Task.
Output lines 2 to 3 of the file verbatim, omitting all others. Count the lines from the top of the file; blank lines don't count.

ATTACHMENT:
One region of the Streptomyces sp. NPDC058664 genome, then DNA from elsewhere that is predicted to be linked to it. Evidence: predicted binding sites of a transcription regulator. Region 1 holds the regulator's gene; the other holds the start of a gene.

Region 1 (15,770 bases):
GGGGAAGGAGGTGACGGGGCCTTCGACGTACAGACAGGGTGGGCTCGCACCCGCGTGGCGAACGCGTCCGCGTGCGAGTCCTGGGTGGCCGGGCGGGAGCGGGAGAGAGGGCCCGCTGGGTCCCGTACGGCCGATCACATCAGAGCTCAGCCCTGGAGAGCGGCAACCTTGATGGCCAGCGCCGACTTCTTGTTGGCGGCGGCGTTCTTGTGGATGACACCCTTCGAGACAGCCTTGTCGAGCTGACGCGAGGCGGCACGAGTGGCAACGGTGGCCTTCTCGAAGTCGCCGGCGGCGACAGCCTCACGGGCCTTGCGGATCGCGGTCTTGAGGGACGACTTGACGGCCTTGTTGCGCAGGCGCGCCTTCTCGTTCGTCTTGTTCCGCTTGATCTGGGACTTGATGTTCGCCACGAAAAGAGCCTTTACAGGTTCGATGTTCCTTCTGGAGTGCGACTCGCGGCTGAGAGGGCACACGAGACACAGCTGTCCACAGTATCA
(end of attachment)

Region 1 (15,770 bases):
GGGGAAGGAGGTGACGGGGCCTTCGACGTACAGACAGGGTGGGCTCGCACCCGCGTGGCGAACGCGTCCGCGTGCGAGTCCTGGGTGGCCGGGCGGGAGCGGGAGAGAGGGCCCGCTGGGTCCCGTACGGCCGATCACATCAGAGCTCAGCCCTGGAGAGCGGCAACCTTGATGGCCAGCGCCGACTTCTTGTTGGCGGCGGCGTTCTTGTGGATGACACCCTTCGAGACAGCCTTGTCGAGCTGACGCGAGGCGGCACGAGTGGCAACGGTGGCCTTCTCGAAGTCGCCGGCGGCGACAGCCTCACGGGCCTTGCGGATCGCGGTCTTGAGGGACGACTTGACGGCCTTGTTGCGCAGGCGCGCCTTCTCGTTCGTCTTGTTCCGCTTGATCTGGGACTTGATGTTCGCCACGAAAAGAGCCTTTACAGGTTCGATGTTCCTTCTGGAGTGCGACTCGCGGCTGAGAGGGCACACGAGACACAGCTGTCCACAGTATCA